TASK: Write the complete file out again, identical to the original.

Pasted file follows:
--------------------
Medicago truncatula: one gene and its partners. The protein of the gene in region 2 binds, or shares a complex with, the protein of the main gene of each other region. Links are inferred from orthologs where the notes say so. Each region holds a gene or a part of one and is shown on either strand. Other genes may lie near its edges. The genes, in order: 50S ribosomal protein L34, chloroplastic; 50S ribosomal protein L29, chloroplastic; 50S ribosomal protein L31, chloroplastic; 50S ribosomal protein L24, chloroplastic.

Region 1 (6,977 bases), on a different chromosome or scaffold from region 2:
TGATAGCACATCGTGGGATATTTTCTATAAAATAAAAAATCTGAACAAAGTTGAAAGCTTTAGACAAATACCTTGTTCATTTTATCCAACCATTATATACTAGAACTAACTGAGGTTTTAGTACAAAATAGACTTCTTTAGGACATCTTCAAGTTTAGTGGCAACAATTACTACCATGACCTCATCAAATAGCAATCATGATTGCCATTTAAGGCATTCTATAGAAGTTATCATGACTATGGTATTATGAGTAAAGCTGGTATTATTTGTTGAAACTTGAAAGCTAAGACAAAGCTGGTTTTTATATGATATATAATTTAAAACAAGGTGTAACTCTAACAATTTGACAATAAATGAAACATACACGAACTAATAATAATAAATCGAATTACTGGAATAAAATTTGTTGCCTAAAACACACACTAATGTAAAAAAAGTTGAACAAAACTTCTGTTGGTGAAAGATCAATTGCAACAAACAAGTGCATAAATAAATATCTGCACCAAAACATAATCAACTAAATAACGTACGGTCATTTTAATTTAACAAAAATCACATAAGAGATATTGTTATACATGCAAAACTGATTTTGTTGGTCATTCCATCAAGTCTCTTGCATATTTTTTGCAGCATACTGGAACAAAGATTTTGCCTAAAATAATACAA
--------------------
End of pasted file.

Medicago truncatula: one gene and its partners. The protein of the gene in region 2 binds, or shares a complex with, the protein of the main gene of each other region. Links are inferred from orthologs where the notes say so. Each region holds a gene or a part of one and is shown on either strand. Other genes may lie near its edges. The genes, in order: 50S ribosomal protein L34, chloroplastic; 50S ribosomal protein L29, chloroplastic; 50S ribosomal protein L31, chloroplastic; 50S ribosomal protein L24, chloroplastic.

Region 1 (6,977 bases), on a different chromosome or scaffold from region 2:
TGATAGCACATCGTGGGATATTTTCTATAAAATAAAAAATCTGAACAAAGTTGAAAGCTTTAGACAAATACCTTGTTCATTTTATCCAACCATTATATACTAGAACTAACTGAGGTTTTAGTACAAAATAGACTTCTTTAGGACATCTTCAAGTTTAGTGGCAACAATTACTACCATGACCTCATCAAATAGCAATCATGATTGCCATTTAAGGCATTCTATAGAAGTTATCATGACTATGGTATTATGAGTAAAGCTGGTATTATTTGTTGAAACTTGAAAGCTAAGACAAAGCTGGTTTTTATATGATATATAATTTAAAACAAGGTGTAACTCTAACAATTTGACAATAAATGAAACATACACGAACTAATAATAATAAATCGAATTACTGGAATAAAATTTGTTGCCTAAAACACACACTAATGTAAAAAAAGTTGAACAAAACTTCTGTTGGTGAAAGATCAATTGCAACAAACAAGTGCATAAATAAATATCTGCACCAAAACATAATCAACTAAATAACGTACGGTCATTTTAATTTAACAAAAATCACATAAGAGATATTGTTATACATGCAAAACTGATTTTGTTGGTCATTCCATCAAGTCTCTTGCATATTTTTTGCAGCATACTGGAACAAAGATTTTGCCTAAAATAATACAA